News! News and revelations! In July, the Vegetarian, Ozzy and I moved in together to a spacious one-bedroom in the Lincoln Center area of Manhattan. Moving in during the summer certainly made me more eager to cook (that and discovering the adorable Tucker Square Greenmarket only a few blocks away) but focusing on creating healthy vegetarian meals made me far less adventurous. So I invested in a few new vegetarian cookbooks, revisited ones I already owned and decided to let my kitchen creativity come out in other ways--meal planning, substitutions, etc. and let writing and creating my own recipes disappear.

Then I got busy. From October through December I've been working on no fewer than 3 projects at a time, which left very little time for cooking and even less energy. We began ordering in frequently, buying prepared foods, etc. Getting frustrated with our complacency, we joined a wine CSA. And when the wines began arriving, I started recipe planning again. Each new wine created a new list of delightful-sounding recipes culled from cookbooks and the internet. Of course, there are many more recipes than we can realistically have with one bottle of wine! But that was enough to get me back into the kitchen, tasting, experimenting and playing. Now, when we have free time, cooking together has become one of the Vegetarian and my favorite activities!

So, without further ado, here is the most recent creation: Tomato-Fennel Soup. With the recent cold spell, we needed something warming but, wanting to remain healthy, trim and energetic, I've been craving lighter, more summery flavors. Obviously fresh tomatoes are no good this time of year. But canned tomatoes can be cooked down into a delicious soup. And, with the addition of some fresh fennel and a bit of cumin, this turned into a lovely dish. Served alongside a Fresh Tofu Salad and a bottle of Sardinian Vermentino, it became a complete meal.

Tomato-Fennel Soup
  • 2 tablespoons olive oil
  • 1 fennel bulb, trimmed and chopped
  • 4 shallots, chopped finely
  • 2 baby carrots, chopped finely
  • 1 28-ounce can whole sauce tomatoes
  • 1/2 cup mushroom broth
  • 1/8 teaspoon kosher salt
  • 1/2 teaspoon cumin
  • 1/8 teaspoon black pepper, freshly ground
  • 2 tablespoons fennel leaves, chopped
  • 2 tablespoons cilantro, chopped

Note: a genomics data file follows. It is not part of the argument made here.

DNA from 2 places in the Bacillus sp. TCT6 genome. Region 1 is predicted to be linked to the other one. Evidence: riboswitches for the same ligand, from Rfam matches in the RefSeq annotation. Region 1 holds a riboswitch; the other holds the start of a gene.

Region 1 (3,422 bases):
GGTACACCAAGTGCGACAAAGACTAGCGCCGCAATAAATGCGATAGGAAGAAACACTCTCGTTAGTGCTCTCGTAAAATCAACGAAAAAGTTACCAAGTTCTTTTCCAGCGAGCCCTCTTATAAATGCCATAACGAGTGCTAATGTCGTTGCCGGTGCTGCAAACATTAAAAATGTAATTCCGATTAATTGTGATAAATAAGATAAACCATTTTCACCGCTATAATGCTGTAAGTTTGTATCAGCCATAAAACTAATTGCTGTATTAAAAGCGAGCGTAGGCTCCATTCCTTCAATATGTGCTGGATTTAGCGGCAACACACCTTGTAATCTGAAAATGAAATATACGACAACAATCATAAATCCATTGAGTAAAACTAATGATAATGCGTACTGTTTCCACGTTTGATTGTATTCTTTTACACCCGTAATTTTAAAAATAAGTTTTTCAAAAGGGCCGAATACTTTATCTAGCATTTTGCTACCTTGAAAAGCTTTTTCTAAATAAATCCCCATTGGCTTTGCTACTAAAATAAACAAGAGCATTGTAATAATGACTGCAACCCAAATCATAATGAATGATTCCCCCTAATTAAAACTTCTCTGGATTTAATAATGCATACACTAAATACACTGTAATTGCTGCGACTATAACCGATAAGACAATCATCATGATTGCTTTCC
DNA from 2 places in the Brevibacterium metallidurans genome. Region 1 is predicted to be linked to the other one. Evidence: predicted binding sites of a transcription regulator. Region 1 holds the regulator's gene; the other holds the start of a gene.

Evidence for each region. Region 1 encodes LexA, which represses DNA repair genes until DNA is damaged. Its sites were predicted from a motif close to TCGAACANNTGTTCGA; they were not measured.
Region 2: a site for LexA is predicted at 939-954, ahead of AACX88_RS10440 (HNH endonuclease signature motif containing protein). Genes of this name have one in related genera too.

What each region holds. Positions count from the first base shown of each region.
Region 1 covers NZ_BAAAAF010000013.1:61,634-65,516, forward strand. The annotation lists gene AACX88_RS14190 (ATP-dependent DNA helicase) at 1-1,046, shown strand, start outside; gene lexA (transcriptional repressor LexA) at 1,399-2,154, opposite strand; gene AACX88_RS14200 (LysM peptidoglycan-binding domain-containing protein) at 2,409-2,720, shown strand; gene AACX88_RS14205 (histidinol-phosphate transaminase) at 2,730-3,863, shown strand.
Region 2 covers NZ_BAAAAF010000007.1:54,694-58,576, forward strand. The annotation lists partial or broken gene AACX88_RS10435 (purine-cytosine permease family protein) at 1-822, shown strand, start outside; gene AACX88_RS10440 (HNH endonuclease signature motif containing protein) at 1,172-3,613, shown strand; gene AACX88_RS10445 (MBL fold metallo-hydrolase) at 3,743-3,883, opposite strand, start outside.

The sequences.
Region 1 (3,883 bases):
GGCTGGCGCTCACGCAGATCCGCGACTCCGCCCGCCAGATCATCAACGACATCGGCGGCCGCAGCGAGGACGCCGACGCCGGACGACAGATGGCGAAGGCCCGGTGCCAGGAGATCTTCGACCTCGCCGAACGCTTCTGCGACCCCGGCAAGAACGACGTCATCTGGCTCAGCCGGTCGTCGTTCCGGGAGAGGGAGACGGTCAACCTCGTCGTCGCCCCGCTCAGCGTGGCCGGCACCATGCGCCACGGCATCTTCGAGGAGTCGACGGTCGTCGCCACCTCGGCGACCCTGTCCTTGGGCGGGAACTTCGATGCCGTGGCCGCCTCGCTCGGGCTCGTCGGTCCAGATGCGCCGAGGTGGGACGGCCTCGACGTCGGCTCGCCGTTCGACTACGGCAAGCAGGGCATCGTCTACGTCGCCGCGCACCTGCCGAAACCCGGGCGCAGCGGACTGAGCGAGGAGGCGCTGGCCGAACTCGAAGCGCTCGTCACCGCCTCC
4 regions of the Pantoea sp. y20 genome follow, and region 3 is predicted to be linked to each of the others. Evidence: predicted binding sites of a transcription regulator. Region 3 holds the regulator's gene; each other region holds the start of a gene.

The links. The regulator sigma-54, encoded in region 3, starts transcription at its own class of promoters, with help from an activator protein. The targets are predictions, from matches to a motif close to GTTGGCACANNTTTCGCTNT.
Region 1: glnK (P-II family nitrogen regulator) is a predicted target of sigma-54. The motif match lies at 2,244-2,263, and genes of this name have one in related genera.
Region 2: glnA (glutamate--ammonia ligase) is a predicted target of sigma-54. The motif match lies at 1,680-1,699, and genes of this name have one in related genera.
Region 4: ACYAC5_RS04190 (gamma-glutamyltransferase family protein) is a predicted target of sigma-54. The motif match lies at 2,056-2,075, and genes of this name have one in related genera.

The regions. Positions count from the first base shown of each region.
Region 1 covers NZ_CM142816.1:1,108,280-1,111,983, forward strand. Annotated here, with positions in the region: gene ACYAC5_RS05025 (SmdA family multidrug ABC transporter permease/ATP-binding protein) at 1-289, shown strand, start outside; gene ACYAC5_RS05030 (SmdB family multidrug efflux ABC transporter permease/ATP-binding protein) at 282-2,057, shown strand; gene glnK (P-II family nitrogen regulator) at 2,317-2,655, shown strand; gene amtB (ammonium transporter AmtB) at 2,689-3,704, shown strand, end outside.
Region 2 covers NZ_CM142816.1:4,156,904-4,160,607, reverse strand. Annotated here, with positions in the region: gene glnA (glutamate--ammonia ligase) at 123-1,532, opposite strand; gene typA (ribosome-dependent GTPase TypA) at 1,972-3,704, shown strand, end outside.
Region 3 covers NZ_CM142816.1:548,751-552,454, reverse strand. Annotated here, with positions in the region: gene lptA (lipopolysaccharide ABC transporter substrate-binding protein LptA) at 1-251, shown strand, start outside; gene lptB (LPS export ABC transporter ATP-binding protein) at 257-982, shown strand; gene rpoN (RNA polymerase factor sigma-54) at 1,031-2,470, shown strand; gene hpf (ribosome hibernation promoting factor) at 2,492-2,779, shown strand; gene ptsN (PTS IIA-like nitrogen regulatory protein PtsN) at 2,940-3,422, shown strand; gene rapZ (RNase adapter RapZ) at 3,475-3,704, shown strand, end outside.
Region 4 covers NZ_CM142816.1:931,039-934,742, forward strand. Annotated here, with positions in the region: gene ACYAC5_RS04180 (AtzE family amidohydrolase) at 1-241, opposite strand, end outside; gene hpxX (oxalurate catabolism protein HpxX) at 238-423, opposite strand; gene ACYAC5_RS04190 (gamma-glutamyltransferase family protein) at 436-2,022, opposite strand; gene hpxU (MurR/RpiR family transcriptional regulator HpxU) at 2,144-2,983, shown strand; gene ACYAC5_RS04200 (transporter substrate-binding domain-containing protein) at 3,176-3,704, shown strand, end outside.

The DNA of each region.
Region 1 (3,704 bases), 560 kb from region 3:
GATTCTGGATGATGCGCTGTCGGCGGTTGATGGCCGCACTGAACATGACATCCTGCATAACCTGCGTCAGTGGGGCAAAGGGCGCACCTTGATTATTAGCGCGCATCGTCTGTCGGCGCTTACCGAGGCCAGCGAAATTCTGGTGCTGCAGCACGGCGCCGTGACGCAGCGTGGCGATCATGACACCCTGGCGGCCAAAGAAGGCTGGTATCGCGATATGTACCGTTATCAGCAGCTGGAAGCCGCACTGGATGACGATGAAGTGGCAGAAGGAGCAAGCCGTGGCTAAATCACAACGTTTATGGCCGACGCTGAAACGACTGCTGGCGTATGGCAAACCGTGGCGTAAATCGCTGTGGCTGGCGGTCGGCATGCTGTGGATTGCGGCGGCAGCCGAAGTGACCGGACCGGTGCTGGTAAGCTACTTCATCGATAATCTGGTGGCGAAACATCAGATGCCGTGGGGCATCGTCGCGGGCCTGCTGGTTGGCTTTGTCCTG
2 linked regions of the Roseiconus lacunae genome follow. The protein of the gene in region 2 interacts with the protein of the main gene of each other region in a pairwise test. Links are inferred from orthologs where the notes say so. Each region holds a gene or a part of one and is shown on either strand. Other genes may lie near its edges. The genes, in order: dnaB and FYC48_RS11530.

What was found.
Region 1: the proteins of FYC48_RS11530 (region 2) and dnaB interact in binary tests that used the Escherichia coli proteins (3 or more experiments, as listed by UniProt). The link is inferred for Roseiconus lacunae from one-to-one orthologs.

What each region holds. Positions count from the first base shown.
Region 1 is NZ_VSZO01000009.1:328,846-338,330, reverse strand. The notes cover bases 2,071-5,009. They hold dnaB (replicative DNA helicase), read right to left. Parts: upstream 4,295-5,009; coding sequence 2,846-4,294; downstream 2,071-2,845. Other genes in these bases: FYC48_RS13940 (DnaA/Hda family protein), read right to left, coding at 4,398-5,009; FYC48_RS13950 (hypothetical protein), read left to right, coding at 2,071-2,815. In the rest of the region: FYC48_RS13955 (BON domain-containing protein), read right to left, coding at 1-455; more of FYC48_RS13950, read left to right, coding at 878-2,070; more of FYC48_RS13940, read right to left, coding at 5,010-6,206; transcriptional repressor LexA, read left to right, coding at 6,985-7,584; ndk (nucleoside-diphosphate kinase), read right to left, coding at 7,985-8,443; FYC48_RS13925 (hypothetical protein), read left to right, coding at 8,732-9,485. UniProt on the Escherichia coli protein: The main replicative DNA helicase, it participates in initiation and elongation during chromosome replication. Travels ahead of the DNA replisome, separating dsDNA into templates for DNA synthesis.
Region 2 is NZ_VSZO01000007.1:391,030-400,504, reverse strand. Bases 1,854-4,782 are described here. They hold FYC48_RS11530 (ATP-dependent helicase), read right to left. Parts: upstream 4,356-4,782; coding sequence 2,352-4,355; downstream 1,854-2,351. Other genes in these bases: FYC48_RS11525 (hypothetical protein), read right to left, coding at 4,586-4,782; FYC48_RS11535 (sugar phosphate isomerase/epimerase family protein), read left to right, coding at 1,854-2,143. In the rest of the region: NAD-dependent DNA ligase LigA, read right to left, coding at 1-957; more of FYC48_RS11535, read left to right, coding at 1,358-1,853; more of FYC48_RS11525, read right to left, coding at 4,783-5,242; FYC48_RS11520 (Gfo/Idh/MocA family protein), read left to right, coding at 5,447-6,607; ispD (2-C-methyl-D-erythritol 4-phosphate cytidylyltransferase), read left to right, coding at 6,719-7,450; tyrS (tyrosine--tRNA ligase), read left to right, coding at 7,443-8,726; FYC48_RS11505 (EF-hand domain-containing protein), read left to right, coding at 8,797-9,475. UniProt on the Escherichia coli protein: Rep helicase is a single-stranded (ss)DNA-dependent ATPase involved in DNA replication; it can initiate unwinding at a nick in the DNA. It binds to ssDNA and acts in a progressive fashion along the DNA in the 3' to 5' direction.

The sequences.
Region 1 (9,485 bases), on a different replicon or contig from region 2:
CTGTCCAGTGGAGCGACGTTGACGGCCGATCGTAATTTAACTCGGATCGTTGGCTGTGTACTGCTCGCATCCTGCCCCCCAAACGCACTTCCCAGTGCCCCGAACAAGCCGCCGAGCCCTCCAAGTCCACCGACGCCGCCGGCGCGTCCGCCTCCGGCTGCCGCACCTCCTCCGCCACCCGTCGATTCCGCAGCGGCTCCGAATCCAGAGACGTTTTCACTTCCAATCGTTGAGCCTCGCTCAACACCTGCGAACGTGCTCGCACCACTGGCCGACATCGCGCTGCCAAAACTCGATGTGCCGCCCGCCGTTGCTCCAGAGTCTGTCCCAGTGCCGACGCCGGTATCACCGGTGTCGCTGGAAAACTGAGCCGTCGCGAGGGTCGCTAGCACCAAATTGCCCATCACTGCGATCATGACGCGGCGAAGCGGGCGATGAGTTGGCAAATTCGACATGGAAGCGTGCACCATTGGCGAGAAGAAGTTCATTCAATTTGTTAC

Heat oil in a medium stockpot over medium-low heat. Add fennel bulb, shallots and carrots and cook, stirring, 15 minutes.

Add tomatoes, broth, salt, cumin and pepper. Raise heat to high, cover and bring to a boil. Still covered, return heat to medium-low and simmer 15 minutes, stirring occasionally and breaking up tomatoes with your spoon. Remove from heat and blend, using an immersion blender. You can leave the soup as chunky or as smooth as you desire. Ours was somewhere in between. Serve hot, sprinkled with fennel leaves and cilantro. Enjoy!

Links to other tomato fennel soup noshes:

Tuesday, April 06, 2010

Passover Cooking: Mushroom, Onion and Tomato Matzoh Brie

In honor of the last day of Passover, I'd like to share with you the savory matzoh brie I made for dinner last night. As I've mentioned before, matzoh brie is the ultimate "easy meal" to make during Passover, that holiday when leavened food (chametz) is forbidden to Jews. Matzoh brie is like a cross between French toast, a frittata and scrambled eggs. I like to make mine mish-mash style, where you break it up into pieces while it cooks, but there are those whose matzoh bries are far prettier than mine and closely resemble pancakes.

As Passover draws to a close, we've been most missing Italian flavors (not to mention pasta!), so I decided to make a matzoh brie using ingredients one would find in a pasta sauce. Though not pretty, this was delicious, filling and, cold, made an excellent lunch. Enjoy!

Mushroom, Onion and Tomato Matzoh Brie